- At Sea
- Contact Us
An analysis of Alaska’s 2015 Bristol Bay sockeye salmon season released on Nov. 16 notes the dramatic drop in prices paid to harvesters, along substantial decline in Bristol Bay driftnet permit values.
The report prepared by the McDowell Group in Juneau, Alaska, for the Bristol Bay
Regional Seafood Development Association said that there is a strong link between wholesale and ex-vessel prices.
Through September of this year the estimated Bristol Bay driftnet permit value was down 20 percent from its peak of $169,900 in March. The trailing six-month average first wholesale price of frozen headed and gutted Bristol Bay sockeye was down 32 percent for the same period.
Changes in wholesale prices for frozen sockeye have been a leading indicator of changes in permit values in recent years, and not surprisingly, declining wholesale prices and ex-vessel value suggest the value of Bristol Bay driftnet permits may fall further, the report said.
On the bright side, an extensive review of proprietary retail data on sockeye sales suggests retailers are reacting to lower wholesale prices by significantly increasing off-peak promotions and slowly lowering prices, the report said.
Alaska producers increased retail sales volume through a successful series of in-store sockeye demonstrations between April and early June, coordinated by the Alaska Seafood Marketing Institute. Additional demonstrations were held in October and more are planned for the 2016 Lenten season.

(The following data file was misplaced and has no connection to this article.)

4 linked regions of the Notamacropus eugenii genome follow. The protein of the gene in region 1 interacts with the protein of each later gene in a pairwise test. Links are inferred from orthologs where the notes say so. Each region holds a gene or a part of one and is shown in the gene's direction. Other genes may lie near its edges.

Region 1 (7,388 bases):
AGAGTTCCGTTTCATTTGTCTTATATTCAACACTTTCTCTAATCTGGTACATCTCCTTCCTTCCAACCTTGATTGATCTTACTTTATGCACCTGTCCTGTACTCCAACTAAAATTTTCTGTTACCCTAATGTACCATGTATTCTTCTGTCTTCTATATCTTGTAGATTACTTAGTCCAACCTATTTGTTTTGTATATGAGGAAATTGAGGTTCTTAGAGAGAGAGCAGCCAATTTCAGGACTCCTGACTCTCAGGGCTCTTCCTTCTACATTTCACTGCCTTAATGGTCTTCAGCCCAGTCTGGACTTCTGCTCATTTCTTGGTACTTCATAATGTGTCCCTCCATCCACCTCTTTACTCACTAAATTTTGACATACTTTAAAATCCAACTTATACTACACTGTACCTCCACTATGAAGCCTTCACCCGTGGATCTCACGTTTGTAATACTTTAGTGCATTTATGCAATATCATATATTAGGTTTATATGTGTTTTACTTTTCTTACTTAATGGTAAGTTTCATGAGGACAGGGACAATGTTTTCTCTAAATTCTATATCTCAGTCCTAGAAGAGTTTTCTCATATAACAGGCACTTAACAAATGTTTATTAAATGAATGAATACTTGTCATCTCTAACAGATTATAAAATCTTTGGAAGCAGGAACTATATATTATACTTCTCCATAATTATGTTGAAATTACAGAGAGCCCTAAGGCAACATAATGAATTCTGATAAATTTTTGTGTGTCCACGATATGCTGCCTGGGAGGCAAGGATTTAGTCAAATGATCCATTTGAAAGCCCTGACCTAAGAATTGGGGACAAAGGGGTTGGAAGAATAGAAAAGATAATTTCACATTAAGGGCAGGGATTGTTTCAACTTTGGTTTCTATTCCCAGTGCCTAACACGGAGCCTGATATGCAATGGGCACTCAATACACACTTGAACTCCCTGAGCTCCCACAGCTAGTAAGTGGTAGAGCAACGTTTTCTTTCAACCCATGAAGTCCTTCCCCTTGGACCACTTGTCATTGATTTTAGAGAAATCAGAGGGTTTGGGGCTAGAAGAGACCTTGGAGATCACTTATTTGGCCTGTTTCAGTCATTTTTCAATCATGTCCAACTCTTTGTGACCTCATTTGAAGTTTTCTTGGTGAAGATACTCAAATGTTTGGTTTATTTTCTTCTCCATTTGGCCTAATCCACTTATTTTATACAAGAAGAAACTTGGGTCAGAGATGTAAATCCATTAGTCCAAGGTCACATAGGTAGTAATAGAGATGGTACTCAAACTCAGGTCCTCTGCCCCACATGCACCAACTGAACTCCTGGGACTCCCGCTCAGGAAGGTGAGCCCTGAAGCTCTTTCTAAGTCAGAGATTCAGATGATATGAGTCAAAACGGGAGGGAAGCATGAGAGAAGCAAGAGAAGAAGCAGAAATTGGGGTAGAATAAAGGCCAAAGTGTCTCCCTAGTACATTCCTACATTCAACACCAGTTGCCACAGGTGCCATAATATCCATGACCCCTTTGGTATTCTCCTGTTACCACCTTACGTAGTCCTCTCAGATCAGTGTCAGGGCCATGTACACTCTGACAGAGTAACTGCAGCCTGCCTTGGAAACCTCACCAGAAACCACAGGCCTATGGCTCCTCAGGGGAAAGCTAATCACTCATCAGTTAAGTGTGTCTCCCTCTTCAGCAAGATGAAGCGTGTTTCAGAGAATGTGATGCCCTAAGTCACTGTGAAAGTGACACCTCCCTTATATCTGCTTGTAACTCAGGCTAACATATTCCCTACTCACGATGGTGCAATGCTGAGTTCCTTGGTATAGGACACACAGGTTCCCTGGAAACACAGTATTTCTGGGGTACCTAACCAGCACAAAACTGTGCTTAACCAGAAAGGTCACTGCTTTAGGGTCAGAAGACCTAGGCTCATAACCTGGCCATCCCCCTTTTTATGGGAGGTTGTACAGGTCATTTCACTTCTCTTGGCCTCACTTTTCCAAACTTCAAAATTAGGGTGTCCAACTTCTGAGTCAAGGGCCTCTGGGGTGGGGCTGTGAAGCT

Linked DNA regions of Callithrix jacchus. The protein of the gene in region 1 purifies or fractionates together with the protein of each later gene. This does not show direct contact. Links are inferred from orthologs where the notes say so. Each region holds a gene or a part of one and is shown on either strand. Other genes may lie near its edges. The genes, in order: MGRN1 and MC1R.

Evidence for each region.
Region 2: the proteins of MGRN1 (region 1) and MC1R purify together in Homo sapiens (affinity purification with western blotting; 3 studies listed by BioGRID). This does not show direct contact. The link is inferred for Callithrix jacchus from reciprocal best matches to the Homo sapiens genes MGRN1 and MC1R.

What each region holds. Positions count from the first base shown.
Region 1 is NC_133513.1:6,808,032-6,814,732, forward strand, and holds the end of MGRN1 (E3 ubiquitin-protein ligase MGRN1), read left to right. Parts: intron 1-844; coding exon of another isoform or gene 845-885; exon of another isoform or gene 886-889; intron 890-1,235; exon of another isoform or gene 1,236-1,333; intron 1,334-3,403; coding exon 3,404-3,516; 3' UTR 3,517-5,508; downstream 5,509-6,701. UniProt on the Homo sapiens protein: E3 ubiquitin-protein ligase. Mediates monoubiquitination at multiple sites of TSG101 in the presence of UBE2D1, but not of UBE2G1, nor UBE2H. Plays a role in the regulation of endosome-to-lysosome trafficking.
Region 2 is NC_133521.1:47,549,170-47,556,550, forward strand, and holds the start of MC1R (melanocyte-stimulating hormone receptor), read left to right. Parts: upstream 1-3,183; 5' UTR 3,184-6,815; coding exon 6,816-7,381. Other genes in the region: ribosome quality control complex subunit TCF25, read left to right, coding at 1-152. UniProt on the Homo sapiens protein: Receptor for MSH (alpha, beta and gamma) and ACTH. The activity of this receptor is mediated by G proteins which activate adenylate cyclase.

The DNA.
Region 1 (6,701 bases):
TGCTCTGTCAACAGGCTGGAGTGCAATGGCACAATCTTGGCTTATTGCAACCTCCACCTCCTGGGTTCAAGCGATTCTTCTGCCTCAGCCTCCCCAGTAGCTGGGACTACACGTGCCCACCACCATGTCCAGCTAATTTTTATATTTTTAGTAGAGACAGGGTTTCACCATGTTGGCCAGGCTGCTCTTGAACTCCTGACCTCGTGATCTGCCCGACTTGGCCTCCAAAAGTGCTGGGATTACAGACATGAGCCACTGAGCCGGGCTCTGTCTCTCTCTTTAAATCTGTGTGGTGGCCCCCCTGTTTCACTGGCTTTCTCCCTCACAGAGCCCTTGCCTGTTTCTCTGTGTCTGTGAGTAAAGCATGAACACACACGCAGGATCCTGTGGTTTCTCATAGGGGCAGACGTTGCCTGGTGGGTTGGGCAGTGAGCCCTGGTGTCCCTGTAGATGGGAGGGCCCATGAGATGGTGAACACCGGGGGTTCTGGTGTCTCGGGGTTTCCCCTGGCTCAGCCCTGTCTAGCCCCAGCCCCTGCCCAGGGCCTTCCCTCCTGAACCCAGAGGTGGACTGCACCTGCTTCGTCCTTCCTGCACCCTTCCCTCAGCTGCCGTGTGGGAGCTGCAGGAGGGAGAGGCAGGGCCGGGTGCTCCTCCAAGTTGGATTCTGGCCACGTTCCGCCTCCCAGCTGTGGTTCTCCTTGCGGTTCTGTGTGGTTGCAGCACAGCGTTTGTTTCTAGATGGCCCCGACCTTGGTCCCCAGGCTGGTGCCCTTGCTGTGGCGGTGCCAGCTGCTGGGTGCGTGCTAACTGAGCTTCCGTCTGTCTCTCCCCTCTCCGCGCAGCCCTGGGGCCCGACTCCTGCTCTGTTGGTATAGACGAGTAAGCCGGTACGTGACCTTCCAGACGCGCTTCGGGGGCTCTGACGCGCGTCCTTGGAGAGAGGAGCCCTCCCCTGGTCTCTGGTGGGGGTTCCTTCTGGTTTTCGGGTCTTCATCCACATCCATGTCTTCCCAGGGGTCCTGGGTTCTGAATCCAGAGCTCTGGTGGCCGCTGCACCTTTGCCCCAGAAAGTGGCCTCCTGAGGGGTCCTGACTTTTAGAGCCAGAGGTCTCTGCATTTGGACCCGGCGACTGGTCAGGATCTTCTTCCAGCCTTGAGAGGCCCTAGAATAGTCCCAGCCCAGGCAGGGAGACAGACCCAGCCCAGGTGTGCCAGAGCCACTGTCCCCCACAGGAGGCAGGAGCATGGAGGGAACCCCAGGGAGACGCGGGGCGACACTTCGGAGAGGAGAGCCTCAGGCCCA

The complete report is online at www.bbrsda.com
The BBRSDA also announced this past week that Becky Martello, development director for the Alaska Marine Safety Education Association, has been named as executive director of the Bristol Bay Regional Seafood Development Association, effective Dec. 14.
Martello grew up in Naknek, and her earnings as a commercial fish harvester in Bristol Bay financed her college education, which earned her a bachelor’s degree in business administration in management at the University of Alaska Southeast.
Her graduate work there focused on development of a marketing plan for a proposed salmon processing business based in Naknek.
In addition to her commercial fishing experience and work at AMSEA, Martello has worked for the Aleutian Pribilof Islands Community Development Association.
BBRSDA officials said Martello’s experience in the professional world exposed her to the policy side of Alaska fisheries and enabled her to work with rural communities from a development standpoint.
Fishermen’s News Online grants permission to the Alaska Native News to post selected articles. Read More at: Fishermen’s News Online.